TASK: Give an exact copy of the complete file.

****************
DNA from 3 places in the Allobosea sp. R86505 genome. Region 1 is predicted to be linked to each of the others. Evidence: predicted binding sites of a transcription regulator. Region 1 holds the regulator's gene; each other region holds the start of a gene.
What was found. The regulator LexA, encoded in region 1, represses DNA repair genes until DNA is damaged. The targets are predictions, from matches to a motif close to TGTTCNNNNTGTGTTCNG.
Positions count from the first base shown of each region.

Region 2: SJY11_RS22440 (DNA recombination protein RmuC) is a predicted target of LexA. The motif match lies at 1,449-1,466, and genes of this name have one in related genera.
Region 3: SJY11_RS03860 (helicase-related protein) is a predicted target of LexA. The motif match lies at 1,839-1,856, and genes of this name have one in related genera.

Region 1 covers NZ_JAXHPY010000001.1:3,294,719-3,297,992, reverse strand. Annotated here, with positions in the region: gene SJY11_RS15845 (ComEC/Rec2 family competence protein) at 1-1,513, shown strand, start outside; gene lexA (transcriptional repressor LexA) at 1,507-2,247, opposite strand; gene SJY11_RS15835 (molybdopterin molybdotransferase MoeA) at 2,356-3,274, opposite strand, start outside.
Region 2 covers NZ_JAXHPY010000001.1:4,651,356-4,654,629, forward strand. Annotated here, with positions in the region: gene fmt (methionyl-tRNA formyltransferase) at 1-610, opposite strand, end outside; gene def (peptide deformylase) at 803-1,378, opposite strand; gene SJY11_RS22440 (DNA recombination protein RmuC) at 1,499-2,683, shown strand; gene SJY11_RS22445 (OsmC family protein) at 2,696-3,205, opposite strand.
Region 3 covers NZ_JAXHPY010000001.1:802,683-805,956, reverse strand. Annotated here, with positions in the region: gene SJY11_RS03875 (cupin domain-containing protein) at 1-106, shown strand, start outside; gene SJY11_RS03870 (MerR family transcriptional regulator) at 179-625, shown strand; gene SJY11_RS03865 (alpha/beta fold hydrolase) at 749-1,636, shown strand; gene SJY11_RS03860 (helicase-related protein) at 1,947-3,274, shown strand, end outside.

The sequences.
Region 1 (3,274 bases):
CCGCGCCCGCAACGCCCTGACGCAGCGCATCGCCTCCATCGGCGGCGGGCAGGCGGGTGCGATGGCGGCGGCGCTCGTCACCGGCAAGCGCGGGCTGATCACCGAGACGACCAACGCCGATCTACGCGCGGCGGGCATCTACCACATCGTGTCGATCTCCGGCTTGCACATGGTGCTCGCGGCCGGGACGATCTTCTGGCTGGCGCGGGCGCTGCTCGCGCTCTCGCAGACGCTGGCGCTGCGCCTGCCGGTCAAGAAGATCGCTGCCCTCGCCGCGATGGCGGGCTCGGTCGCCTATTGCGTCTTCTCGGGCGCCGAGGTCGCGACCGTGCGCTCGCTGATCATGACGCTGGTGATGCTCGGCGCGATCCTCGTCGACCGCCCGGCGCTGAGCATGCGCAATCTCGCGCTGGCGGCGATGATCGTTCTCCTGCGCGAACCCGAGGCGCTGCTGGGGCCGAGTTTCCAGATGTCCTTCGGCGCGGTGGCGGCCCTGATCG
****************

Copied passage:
DNA from 3 places in the Allobosea sp. R86505 genome. Region 1 is predicted to be linked to each of the others. Evidence: predicted binding sites of a transcription regulator. Region 1 holds the regulator's gene; each other region holds the start of a gene.
What was found. The regulator LexA, encoded in region 1, represses DNA repair genes until DNA is damaged. The targets are predictions, from matches to a motif close to TGTTCNNNNTGTGTTCNG.
Positions count from the first base shown of each region.

Region 2: SJY11_RS22440 (DNA recombination protein RmuC) is a predicted target of LexA. The motif match lies at 1,449-1,466, and genes of this name have one in related genera.
Region 3: SJY11_RS03860 (helicase-related protein) is a predicted target of LexA. The motif match lies at 1,839-1,856, and genes of this name have one in related genera.

Region 1 covers NZ_JAXHPY010000001.1:3,294,719-3,297,992, reverse strand. Annotated here, with positions in the region: gene SJY11_RS15845 (ComEC/Rec2 family competence protein) at 1-1,513, shown strand, start outside; gene lexA (transcriptional repressor LexA) at 1,507-2,247, opposite strand; gene SJY11_RS15835 (molybdopterin molybdotransferase MoeA) at 2,356-3,274, opposite strand, start outside.
Region 2 covers NZ_JAXHPY010000001.1:4,651,356-4,654,629, forward strand. Annotated here, with positions in the region: gene fmt (methionyl-tRNA formyltransferase) at 1-610, opposite strand, end outside; gene def (peptide deformylase) at 803-1,378, opposite strand; gene SJY11_RS22440 (DNA recombination protein RmuC) at 1,499-2,683, shown strand; gene SJY11_RS22445 (OsmC family protein) at 2,696-3,205, opposite strand.
Region 3 covers NZ_JAXHPY010000001.1:802,683-805,956, reverse strand. Annotated here, with positions in the region: gene SJY11_RS03875 (cupin domain-containing protein) at 1-106, shown strand, start outside; gene SJY11_RS03870 (MerR family transcriptional regulator) at 179-625, shown strand; gene SJY11_RS03865 (alpha/beta fold hydrolase) at 749-1,636, shown strand; gene SJY11_RS03860 (helicase-related protein) at 1,947-3,274, shown strand, end outside.

The sequences.
Region 1 (3,274 bases):
CCGCGCCCGCAACGCCCTGACGCAGCGCATCGCCTCCATCGGCGGCGGGCAGGCGGGTGCGATGGCGGCGGCGCTCGTCACCGGCAAGCGCGGGCTGATCACCGAGACGACCAACGCCGATCTACGCGCGGCGGGCATCTACCACATCGTGTCGATCTCCGGCTTGCACATGGTGCTCGCGGCCGGGACGATCTTCTGGCTGGCGCGGGCGCTGCTCGCGCTCTCGCAGACGCTGGCGCTGCGCCTGCCGGTCAAGAAGATCGCTGCCCTCGCCGCGATGGCGGGCTCGGTCGCCTATTGCGTCTTCTCGGGCGCCGAGGTCGCGACCGTGCGCTCGCTGATCATGACGCTGGTGATGCTCGGCGCGATCCTCGTCGACCGCCCGGCGCTGAGCATGCGCAATCTCGCGCTGGCGGCGATGATCGTTCTCCTGCGCGAACCCGAGGCGCTGCTGGGGCCGAGTTTCCAGATGTCCTTCGGCGCGGTGGCGGCCCTGATCG